Debrah Morkun



i could tell
the city
from a graveyard,

i couldn’t tell
the city from the tall
ladder in your room:

you climbed it yesterday

you climbed it just once
and you felt girlish


she is sky-blue and so forgets to recollect her leg in the surf

she weeps over the death
of the old man
who held a grey
tiara in his hands
before passing

he held a silver
crown in his hands
and then he closed
his eyes


Tritocosmos. Last year, the geriatric months assembled in beds, sleeping. The days fell from girl to mouth. The years broken like Saint Marie standing in earth pond. I told you, in the decades to come, we’d hold our hands open to feel the moist sweat of the turn-coat landscape as it spoils the way we hear
voices at night, those decades lying,
those centuries lying about stories
of boys who jumped onto trains
to make it to Mexico in time

to make it to Guadalajara in time
to catch the next viewing of the saint child
resting in the amber room of the saint hospital
where they stole his infant clothes last night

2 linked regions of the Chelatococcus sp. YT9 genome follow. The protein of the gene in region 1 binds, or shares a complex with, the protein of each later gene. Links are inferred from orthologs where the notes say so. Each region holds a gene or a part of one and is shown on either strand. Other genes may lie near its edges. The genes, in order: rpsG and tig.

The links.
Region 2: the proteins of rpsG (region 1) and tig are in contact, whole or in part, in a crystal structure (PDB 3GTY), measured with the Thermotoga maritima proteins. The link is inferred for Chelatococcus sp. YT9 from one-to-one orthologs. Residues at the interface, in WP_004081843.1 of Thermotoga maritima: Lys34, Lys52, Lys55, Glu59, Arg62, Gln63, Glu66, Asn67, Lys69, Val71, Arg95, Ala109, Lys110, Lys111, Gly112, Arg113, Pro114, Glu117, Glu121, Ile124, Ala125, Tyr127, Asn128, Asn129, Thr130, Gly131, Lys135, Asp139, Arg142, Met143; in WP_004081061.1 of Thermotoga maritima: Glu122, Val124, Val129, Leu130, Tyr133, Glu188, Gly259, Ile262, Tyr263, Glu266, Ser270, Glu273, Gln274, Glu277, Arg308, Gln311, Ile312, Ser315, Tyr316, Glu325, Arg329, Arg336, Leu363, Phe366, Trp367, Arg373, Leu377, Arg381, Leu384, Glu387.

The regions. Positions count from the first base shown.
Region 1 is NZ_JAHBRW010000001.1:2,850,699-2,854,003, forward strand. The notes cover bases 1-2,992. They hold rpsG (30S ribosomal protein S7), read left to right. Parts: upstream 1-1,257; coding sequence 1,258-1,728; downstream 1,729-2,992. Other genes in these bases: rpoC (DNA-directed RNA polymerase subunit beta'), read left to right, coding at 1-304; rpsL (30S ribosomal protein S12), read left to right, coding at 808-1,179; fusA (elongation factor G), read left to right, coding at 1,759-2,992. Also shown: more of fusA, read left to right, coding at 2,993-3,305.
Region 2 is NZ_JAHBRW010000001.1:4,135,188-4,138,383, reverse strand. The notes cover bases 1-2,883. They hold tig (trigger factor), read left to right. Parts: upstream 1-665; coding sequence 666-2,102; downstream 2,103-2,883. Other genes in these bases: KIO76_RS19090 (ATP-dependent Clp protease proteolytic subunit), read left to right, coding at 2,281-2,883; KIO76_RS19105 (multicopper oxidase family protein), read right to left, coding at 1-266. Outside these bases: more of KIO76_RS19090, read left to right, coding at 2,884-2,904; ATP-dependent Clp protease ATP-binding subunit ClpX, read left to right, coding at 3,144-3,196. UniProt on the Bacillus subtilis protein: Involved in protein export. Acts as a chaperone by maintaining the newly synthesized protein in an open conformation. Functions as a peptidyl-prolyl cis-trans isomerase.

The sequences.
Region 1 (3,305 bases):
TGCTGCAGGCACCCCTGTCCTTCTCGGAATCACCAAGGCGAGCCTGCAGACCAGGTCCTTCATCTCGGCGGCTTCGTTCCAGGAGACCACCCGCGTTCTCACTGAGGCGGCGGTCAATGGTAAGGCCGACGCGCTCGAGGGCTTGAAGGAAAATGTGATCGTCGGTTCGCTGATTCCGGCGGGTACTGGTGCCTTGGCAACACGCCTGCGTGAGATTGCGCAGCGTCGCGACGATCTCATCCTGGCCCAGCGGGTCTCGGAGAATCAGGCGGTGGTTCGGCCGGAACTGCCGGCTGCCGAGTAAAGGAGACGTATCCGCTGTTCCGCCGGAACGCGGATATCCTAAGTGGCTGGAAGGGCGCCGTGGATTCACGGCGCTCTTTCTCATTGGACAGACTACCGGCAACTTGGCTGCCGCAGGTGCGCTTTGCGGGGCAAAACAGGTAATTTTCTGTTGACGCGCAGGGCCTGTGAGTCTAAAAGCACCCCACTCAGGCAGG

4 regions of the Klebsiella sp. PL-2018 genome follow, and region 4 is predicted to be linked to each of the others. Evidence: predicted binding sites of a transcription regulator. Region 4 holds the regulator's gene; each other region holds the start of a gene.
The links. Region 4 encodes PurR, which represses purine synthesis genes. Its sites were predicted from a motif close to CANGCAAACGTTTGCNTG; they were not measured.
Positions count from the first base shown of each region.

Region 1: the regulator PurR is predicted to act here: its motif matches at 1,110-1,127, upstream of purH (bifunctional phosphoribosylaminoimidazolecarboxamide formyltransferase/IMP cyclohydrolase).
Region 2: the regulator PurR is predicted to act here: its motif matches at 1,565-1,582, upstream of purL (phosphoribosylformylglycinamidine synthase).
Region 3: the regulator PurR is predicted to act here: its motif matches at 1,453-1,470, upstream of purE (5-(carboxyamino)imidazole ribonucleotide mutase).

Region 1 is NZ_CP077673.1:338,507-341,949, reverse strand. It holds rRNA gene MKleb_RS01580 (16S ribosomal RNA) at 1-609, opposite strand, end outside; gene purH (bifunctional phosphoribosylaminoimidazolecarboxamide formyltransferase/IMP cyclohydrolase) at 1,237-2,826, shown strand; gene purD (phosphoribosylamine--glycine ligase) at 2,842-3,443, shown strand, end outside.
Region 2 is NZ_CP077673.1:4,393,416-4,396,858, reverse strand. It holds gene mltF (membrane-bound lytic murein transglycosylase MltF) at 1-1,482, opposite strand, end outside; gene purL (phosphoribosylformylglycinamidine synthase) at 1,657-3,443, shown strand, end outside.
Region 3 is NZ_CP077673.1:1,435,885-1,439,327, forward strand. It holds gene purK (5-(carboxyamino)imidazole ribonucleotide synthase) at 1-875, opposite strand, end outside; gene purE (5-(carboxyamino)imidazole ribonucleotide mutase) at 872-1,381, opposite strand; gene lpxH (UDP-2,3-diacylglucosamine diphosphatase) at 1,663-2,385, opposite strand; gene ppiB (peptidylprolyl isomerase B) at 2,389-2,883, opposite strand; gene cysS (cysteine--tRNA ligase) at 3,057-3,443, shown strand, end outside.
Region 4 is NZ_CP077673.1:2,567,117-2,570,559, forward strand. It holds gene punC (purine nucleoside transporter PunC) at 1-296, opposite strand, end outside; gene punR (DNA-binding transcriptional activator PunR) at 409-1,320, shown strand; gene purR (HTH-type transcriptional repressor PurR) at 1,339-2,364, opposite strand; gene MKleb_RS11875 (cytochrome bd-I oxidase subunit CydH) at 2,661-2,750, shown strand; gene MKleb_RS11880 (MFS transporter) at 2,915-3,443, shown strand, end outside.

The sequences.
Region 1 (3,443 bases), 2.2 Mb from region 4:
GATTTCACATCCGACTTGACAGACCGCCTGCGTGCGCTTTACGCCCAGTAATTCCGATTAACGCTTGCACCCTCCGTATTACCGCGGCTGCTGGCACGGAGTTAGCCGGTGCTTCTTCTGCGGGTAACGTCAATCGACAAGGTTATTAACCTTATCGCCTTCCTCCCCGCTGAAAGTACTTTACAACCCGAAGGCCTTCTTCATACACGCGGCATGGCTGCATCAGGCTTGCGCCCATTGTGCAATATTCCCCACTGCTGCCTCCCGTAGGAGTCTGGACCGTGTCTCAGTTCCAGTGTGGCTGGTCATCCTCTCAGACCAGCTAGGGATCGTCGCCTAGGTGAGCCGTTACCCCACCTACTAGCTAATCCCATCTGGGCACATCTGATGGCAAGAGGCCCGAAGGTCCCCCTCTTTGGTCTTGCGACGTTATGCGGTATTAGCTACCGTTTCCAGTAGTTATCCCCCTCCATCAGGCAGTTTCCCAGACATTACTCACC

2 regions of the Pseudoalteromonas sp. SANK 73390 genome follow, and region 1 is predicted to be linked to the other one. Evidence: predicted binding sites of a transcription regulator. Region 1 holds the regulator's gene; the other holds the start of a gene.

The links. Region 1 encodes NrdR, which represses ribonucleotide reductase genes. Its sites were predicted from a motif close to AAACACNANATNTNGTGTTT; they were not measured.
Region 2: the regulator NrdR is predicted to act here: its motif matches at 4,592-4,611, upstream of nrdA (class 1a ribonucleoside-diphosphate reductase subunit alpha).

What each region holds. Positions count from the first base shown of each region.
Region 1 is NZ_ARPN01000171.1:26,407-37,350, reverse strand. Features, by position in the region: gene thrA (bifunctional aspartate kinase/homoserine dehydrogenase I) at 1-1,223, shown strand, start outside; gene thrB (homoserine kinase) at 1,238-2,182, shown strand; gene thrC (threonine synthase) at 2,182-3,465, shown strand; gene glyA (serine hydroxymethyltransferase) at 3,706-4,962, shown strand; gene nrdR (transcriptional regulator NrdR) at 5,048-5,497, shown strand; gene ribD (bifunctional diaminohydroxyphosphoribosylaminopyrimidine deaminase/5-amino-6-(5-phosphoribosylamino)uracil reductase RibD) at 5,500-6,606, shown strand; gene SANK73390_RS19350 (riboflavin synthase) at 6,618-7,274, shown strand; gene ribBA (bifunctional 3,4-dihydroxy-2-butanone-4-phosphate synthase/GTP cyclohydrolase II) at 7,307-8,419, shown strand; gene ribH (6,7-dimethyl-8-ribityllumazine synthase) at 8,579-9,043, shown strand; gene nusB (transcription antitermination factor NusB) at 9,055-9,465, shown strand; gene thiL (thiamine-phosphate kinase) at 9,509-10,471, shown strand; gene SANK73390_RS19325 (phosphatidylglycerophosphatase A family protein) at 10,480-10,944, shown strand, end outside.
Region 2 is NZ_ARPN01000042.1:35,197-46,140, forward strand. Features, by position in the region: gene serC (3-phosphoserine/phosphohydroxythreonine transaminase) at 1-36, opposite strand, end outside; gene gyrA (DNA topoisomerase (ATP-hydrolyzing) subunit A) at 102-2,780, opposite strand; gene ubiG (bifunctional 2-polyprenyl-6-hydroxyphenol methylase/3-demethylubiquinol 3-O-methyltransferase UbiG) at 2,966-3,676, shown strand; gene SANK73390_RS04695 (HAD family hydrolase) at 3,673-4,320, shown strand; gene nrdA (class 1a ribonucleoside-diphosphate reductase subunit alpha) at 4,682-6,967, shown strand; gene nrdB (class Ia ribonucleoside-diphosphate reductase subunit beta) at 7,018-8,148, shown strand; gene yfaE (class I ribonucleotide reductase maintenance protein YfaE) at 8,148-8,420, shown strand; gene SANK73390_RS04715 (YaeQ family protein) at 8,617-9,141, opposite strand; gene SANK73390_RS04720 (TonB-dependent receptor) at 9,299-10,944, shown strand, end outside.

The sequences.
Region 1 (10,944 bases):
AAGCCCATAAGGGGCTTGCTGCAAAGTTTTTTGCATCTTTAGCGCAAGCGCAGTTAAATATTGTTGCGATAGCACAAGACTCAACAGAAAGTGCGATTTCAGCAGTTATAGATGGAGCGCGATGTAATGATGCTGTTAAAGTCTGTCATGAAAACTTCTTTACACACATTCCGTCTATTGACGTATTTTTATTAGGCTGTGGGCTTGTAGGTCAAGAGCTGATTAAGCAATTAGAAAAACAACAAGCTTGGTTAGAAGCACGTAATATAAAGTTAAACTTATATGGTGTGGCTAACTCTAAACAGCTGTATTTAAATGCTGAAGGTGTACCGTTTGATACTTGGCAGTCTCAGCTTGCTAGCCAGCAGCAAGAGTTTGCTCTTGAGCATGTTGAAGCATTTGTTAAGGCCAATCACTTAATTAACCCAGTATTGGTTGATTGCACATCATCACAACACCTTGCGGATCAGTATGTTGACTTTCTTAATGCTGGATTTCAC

and gave them half alive to the farmer
whose rake glistens in the half-cratered sun


Lichen-bearers root themselves
like midnight, vast
orion-body turncoat:

when we first closed
the toilet bowl
to erect a statue

we made a noise
and they heard it on the equator


when i got to the top of the street
i saw the old man
from the motion picture

i saw his old house
with its rickety old shutters
he was in the TV room,
looked through the windows
there were snakes in his eyes


this giant train
we used to push
around the city

barehanded, we
used to push
this train
up her rosy spine

and she coughed
with the ghost
of my mother


he is messiah-wretched,

these steel airplanes
make airports
disaster and messiah-worthy

we wait for the ocean hue to mark this molten space worthy of our furnaces, to give the most clandestine approach a sorry-shift

i’m sorry
for saying


my infant clothes are in the bedroom
they are victory clothes from the last
crusade, you said it happened so quickly
the wars

i spent my last dollar

Victoria found my hairbrush made of conch shells
i was downtrodden and that is why i laid down on the earth

forced myself far off from the hyperbolic trunk

Debrah Morkun's first full length book of poetry, Projection Machine, was published by BlazeVox Books in April 2010. Some of her poetry has been published in Moria, Parcel, Bardic Sepulchral, Venereal Kittens, and other journals. She is very active in the Philadelphia poetry scene. In October 2007, she started The New Philadelphia Poets, a group committed to expanding the spaces for poetry in Philadelphia.
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